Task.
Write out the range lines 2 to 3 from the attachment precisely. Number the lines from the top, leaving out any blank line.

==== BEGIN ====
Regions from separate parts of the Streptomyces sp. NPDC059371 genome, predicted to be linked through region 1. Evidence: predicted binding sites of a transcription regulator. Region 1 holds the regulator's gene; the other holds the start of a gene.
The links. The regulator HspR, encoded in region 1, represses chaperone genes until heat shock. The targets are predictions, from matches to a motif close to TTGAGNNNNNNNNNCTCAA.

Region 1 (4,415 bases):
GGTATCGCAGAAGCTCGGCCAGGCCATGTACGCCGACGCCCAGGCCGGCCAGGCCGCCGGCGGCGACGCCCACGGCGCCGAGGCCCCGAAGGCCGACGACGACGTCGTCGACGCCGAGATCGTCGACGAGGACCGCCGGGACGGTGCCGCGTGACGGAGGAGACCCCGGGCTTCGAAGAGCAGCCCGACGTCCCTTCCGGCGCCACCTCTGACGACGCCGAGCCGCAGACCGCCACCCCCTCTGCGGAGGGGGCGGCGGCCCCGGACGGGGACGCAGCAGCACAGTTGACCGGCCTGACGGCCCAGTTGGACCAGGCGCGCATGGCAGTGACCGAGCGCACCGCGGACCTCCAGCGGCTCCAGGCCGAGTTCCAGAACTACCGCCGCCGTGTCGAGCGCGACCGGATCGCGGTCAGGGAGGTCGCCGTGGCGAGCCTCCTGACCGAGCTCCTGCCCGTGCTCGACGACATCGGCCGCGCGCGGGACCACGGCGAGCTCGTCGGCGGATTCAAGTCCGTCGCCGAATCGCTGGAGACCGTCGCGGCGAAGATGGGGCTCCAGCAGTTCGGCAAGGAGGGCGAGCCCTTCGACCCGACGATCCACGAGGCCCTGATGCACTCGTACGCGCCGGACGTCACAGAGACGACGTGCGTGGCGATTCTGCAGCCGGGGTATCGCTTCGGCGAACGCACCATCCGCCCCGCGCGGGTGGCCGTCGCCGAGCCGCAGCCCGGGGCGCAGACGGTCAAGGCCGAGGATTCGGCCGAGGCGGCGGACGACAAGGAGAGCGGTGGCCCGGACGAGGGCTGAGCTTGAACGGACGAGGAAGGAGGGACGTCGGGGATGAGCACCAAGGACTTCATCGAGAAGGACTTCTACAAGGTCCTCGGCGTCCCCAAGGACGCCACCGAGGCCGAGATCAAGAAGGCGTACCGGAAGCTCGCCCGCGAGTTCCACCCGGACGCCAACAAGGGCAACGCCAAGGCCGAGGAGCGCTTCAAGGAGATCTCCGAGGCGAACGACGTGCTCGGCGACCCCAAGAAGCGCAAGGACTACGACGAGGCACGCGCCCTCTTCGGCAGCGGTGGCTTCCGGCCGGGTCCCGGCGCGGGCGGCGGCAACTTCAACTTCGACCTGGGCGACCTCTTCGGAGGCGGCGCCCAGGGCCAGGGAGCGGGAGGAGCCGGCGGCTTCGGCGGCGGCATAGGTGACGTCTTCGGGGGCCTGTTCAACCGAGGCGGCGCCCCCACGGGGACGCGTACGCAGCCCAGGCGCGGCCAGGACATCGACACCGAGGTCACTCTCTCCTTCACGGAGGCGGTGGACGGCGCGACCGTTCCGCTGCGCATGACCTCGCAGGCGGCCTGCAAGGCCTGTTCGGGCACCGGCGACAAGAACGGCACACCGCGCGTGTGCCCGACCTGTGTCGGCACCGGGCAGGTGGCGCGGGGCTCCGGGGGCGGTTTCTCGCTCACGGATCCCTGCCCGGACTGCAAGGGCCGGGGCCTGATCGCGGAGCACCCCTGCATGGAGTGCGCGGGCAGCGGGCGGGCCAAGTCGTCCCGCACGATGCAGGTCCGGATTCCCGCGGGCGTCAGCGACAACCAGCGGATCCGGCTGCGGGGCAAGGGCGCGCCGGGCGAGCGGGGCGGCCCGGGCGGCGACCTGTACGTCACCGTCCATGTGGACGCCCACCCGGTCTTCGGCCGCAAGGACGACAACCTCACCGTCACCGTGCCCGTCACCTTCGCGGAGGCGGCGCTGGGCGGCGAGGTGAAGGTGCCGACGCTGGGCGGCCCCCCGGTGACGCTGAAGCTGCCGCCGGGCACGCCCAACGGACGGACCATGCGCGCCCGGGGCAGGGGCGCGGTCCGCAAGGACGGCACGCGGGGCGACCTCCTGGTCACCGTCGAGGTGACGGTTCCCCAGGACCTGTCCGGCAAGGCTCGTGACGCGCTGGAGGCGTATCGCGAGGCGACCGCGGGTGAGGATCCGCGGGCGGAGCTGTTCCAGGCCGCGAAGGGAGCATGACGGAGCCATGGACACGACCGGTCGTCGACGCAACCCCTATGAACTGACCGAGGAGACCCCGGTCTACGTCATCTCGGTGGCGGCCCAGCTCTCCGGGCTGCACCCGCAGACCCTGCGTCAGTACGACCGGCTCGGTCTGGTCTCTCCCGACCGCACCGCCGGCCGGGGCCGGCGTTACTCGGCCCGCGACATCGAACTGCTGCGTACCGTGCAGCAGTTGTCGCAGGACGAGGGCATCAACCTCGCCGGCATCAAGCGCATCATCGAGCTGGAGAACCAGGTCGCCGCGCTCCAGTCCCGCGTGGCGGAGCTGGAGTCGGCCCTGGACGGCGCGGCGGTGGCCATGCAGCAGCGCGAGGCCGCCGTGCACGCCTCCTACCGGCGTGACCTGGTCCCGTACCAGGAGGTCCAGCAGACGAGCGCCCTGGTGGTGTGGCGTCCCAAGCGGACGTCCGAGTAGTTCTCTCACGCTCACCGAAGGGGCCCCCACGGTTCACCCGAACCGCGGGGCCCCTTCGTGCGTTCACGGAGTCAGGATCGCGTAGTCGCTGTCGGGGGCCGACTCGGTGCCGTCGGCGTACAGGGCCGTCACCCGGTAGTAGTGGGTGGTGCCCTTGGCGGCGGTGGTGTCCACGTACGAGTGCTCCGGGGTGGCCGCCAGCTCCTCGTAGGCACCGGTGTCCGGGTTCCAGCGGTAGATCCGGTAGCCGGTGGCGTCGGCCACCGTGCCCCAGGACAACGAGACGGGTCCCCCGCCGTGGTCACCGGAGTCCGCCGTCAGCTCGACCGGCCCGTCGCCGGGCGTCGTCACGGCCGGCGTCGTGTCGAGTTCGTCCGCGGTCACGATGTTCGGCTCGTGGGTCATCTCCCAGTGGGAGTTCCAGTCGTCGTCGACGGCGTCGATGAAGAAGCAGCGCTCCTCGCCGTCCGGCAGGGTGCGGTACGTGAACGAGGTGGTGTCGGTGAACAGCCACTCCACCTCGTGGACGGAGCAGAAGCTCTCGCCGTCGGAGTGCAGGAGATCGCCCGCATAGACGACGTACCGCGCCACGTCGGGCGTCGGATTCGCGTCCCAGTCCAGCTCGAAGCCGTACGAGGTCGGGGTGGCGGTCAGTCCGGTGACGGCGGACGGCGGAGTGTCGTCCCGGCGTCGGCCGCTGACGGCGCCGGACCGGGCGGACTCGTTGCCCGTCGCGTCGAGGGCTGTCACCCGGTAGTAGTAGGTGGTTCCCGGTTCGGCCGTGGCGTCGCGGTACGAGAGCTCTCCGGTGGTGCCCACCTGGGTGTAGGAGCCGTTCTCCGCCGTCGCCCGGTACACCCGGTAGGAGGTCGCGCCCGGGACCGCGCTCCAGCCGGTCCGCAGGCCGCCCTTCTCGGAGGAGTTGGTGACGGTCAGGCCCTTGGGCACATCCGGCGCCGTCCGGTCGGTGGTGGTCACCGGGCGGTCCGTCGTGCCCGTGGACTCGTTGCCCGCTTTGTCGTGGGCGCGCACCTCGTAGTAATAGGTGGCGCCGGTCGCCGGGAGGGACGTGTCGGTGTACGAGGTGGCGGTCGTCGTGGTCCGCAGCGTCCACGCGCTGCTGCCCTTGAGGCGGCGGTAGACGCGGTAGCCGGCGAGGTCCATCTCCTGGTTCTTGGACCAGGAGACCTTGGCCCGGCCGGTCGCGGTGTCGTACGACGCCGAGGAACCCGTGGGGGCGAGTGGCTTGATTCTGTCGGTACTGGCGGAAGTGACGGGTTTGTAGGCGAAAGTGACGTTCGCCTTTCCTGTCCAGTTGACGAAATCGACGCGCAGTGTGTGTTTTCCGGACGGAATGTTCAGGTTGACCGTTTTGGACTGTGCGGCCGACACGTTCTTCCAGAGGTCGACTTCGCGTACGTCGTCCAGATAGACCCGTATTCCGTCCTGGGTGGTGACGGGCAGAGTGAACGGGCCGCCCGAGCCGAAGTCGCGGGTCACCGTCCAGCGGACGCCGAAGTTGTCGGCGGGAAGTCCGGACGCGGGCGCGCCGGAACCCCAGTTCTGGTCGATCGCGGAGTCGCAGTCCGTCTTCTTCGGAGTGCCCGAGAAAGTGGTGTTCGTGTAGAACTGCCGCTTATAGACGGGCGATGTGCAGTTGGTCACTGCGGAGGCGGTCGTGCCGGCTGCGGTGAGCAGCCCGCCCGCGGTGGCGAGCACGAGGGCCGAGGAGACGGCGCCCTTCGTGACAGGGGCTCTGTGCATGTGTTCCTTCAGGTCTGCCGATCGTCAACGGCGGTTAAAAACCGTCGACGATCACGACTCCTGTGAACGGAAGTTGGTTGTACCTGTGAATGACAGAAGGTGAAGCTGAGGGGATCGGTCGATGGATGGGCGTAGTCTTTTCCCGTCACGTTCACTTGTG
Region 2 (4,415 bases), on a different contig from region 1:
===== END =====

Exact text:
The links. The regulator HspR, encoded in region 1, represses chaperone genes until heat shock. The targets are predictions, from matches to a motif close to TTGAGNNNNNNNNNCTCAA.

Region 1 (4,415 bases):